Guerilla CISO Tip for Auditors: Be an “Observer-Controller”

Posted April 24th, 2008 by

The US Army occassionally does things right.

Well, one of the things that they do right is training. Our training process for squad and above is mostly focused around the Observer-Controller (OC) and their value proposition (my MBA word for the day, TYVM). Whenever you are training, there is an OC tagging right along with you to assess what and why you are doing something and then make recommendations at the end.

OCs Having a BBQ 

Observer-Controllers hard at work, photo by David Axe

What an OC brings with them (aside from their 31337 BBQ Ski11z):

  • Experience of having seen the same task done hundreds of times with various groups.
  • A strong understanding of the doctrinally-correct way to do a task.
  • Techniques to fill out where doctrine is not specific enough.
  • Sometimes they have pre-written standard operating procedures that they will share with you.

What an OC will never do:

  • Use you resources to support themselves.
  • Own the solution space for you.
  • Criticize you in front of your troops.
  • Interfere with your ability to do your mission.

Hmmm, sounds like the things that a good auditor does.

Auditors are in a fantastic position to help the auditee because of the wide range of experience in how other companies have been doing the exact same thing that you are doing.  Point is, there is a level of collusion that needs to happen between the auditor and the auditee, and the extent of that collusion is really what we’re talking about when we start looking at Separation of Duties and similar things.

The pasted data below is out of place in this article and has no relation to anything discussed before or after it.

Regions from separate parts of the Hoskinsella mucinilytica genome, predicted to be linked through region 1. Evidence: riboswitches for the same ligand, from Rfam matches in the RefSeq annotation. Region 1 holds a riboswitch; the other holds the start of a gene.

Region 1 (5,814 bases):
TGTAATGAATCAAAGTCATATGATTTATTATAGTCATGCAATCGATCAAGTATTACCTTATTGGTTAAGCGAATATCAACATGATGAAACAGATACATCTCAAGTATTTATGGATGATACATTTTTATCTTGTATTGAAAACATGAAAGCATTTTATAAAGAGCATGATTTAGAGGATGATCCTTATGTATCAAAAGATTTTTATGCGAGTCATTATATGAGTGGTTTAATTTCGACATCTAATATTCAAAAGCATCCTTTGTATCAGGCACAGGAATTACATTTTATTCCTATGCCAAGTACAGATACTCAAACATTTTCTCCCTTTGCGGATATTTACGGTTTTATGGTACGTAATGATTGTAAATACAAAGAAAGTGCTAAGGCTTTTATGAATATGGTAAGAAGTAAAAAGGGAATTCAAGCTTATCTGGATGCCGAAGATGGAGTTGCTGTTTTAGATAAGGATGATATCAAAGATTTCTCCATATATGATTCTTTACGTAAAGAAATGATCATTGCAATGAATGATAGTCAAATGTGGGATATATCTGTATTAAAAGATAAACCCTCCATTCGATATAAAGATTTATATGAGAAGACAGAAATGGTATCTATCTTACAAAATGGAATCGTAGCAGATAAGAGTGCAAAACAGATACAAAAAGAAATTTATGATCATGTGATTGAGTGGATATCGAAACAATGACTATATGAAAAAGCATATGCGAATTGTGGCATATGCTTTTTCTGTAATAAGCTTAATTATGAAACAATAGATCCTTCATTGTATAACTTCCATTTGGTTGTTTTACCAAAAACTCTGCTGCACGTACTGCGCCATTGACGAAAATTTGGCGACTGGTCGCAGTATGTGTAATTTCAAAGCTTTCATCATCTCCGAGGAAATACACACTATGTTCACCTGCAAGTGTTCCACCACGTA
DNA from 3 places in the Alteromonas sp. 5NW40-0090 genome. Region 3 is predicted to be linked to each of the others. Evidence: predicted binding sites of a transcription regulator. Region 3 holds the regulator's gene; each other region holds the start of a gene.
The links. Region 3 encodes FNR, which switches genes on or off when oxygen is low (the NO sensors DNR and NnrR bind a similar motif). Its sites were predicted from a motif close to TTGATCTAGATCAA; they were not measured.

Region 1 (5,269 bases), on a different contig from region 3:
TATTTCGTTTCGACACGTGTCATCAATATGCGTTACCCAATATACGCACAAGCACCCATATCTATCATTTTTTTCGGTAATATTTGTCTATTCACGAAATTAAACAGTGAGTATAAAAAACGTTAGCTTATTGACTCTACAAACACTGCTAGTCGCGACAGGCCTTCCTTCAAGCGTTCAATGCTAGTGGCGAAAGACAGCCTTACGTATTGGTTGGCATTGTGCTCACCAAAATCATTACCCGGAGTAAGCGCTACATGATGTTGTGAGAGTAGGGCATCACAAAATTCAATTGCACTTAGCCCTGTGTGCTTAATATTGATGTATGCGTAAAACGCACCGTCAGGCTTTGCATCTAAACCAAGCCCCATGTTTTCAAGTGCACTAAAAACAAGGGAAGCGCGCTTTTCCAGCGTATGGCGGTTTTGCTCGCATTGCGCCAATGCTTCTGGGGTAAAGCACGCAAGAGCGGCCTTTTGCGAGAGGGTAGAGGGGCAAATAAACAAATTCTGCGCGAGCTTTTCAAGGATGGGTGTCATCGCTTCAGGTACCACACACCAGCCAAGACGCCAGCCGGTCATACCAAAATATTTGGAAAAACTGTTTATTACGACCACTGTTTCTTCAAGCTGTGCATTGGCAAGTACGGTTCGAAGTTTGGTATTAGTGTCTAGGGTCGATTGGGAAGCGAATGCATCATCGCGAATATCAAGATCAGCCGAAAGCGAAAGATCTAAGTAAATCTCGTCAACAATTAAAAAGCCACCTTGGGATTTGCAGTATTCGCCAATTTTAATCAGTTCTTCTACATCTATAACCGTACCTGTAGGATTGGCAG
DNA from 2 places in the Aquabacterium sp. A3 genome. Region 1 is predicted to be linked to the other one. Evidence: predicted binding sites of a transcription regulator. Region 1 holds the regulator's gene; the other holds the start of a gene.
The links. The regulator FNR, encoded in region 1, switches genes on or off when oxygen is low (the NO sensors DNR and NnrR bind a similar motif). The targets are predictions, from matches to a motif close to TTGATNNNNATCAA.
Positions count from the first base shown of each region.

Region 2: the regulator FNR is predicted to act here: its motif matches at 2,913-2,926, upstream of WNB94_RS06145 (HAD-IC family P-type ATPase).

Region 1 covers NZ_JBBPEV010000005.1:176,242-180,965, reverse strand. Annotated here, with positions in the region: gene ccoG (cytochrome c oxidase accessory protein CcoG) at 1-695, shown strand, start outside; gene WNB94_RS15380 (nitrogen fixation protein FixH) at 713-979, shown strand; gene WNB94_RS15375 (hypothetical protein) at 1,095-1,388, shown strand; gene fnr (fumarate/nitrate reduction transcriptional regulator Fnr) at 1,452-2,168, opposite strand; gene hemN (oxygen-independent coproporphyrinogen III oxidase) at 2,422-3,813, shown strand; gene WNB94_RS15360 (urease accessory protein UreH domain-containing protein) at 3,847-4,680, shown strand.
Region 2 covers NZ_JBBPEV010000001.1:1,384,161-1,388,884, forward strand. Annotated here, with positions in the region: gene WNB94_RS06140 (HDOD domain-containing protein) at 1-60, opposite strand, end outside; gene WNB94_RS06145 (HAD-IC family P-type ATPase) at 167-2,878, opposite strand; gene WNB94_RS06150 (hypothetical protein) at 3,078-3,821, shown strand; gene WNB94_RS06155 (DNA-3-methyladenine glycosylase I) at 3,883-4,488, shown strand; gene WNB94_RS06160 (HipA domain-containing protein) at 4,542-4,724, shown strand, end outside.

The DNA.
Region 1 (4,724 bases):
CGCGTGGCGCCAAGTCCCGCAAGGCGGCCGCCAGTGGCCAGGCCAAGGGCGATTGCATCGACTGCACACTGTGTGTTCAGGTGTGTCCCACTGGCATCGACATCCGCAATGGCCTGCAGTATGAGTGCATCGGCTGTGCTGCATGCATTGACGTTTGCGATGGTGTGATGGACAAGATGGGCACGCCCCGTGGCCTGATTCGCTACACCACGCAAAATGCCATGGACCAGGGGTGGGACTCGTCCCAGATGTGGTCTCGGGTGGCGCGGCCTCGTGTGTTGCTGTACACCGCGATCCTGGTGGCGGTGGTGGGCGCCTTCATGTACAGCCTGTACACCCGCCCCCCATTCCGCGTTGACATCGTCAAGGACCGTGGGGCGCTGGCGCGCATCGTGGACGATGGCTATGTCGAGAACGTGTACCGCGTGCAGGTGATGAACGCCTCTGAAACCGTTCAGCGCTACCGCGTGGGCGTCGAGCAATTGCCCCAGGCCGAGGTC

Over the years, auditors and auditees have had the nature of their relationship change numerous times. Around the time of Sarbanes-Oxley, the pendulum swung wildly the way of “no relationship no how” and now it’s slowly moving back to somewhere normal. Here’s a podcast with Michael Oxley talking about how auditors need to collude better with the auditee.  Disclaimer:  this is part of a series that is produced by my firm, but I had no part in this, Mkay?

Here in DC, we have a saying (Ok, I made it up my own self):  “Collusion is not just a technique, it’s THE technique.”  =)

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Posted in Army, What Works | 1 Comment »

One Response

  1.  Vlad the Impaler Says:

    Only problem with having the auditors help you solve a problem… At some point after they try to be helpful, they lose their “independence.”

    It’s similar to my favoirte light bulb joke about security testers…

    “…we don’t actually fix these things. We just noticed that the room is dark.”

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